Transition Culture

An Evolving Exploration into the Head, Heart and Hands of Energy Descent

Transition Culture has moved

I no longer blog on this site. You can now find me, my general blogs, and the work I am doing researching my forthcoming book on imagination, on my new blog.

18 Jun 2007

The Heart and Soul of Transition Initiatives.

h&sOne of the most exciting initiatives happening as part of Transition Town Totnes is the **Heart and Soul group** who are exploring the psychology of change. Totnes has a relatively high therapist/counsellor per-square-metre ratio compared to other parts of the country, and the H&S group ask the question, “how can the insights from these fields inform and support a community-scale energy descent process?” Their work is fascinating and they are one of the liveliest groups within the TTT umbrella. One of its co-focalisers is Hilary Prentice, and in this article she wrote recently for the Psychotherapists for Social Responsibility’s journal ‘Transformations’, she sets out the nature of the work they are doing.

**Ecopsychology in practice; the Heart and Soul of communities in transition by Hilary Prentice.**

For the last six years I have lived on Dartmoor, in Devon, latterly in the orbit of a small but vibrant town called Totnes. An extraordinary process began in this little town a year or so ago, formally launched as ‘Transition Town Totnes’ (TTT) in September 2006. It has inspired other Transition Initiatives (villages, cities, post codes, islands..) around the country, over thirty in the last 8 months, and is being watched around the world. Why is this process ‘going viral?

I would argue that the response has been so powerful because many people are waking up to the fact that we live in truly exceptional times. TTT has a particular and precise conceptual focus; it is centred around ‘Peak Oil’, the understanding that big changes are inevitably underway, as our oil-rich, oil dependant global economy and way of life are forced to change because of the peaking and then declining of discoveries of new oil fields, combined with continually increasing world demand for oil. Many world experts in fact believe that the peak of world oil production is about now; 2007 or thereabouts, and that dramatic economic and social change will soon be upon us. This coincides of course with a critical time in terms of our response to climate change, a phenomenon directly caused by our burning in a few decades of fossil fuels that were laid down over billions of years.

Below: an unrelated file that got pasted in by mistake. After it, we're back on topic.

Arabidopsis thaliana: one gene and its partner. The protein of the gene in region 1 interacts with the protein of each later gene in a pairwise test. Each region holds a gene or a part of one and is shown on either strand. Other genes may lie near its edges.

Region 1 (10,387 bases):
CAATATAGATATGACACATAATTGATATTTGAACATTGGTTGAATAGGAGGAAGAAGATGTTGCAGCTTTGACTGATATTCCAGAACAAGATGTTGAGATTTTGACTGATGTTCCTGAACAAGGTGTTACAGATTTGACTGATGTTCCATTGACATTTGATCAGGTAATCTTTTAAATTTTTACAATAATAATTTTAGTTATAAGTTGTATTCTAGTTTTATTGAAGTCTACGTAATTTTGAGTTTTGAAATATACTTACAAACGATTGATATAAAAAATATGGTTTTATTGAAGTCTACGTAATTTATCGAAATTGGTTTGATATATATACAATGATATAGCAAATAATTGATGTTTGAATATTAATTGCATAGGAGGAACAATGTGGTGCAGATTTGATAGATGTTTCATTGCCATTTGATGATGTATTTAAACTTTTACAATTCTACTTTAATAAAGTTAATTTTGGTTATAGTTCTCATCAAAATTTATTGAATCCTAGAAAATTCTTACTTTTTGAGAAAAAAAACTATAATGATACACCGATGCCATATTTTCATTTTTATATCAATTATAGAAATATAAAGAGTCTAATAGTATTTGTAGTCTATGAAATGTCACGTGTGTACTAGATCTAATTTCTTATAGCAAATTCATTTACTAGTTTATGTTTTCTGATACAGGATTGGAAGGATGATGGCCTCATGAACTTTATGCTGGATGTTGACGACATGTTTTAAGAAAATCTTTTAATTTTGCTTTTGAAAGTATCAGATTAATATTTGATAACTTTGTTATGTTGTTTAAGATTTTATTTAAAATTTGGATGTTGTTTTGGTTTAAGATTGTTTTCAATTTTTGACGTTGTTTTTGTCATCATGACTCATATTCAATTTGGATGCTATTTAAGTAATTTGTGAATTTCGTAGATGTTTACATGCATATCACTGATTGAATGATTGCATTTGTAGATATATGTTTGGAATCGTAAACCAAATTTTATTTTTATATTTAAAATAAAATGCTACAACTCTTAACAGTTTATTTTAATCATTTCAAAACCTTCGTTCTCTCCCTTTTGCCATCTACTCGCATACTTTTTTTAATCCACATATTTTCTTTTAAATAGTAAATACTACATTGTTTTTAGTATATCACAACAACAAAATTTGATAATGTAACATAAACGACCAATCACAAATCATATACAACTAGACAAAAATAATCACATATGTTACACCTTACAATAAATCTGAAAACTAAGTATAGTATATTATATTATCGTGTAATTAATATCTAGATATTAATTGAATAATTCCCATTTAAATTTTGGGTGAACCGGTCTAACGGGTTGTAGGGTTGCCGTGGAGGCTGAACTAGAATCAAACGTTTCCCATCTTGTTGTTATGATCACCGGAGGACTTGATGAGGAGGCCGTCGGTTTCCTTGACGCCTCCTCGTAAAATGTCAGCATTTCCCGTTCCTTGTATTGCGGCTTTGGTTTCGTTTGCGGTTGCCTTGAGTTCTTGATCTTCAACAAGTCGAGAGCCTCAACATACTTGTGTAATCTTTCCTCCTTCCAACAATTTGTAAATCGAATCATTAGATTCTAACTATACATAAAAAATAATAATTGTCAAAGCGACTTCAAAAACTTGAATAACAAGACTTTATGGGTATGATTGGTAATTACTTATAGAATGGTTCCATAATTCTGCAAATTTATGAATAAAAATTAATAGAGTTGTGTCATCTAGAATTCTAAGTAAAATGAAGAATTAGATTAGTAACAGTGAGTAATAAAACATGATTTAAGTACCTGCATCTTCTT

The vision of Rob Hopkins, its prime initiator, and that of many others, is that rather than head blindly towards catastrophic collapse, we plan ahead of time to create a truly sustainable way of life in our local communities. This means in terms of energy, food, transport, housing, creativity, and a resilient and vibrant human and earth community. Central to this will be the creation of an Energy Descent Plan for the town and surrounding communities.

A huge amount has already gone on in the last year or so – education through showings of films and speaker meetings, ‘Open Space Days’ as a vehicle for open discussion and debate, a ten week evening class taught by Rob, run three times a year, and a series of skills workshops entitled ‘Powering up for Power-down’. Renewable Energy workshops have been run over the summer, a local food directory has just been published, and Totnes is creating its own local currency, the Totnes Pound. Businesses have been coming together to look at ‘oil vulnerability auditing’, and local government has endorsed the project. Working groups have also been set up – so far around food, energy, local government liaison, housing, economics, and the arts. The group in which I am involved, and which will be of interest to members of pcsr, we have called ‘Heart and Soul’, or the psychology of change.

**Heart and Soul**

Early last summer I was invited to initiate a ‘psychology of change’ group, – the first group to get started. I was daunted and inspired. Here was an extraordinary opportunity for an ecopsychologist – to find ways to support the ‘inner work’ involved in an ambitious project of social and environmental change.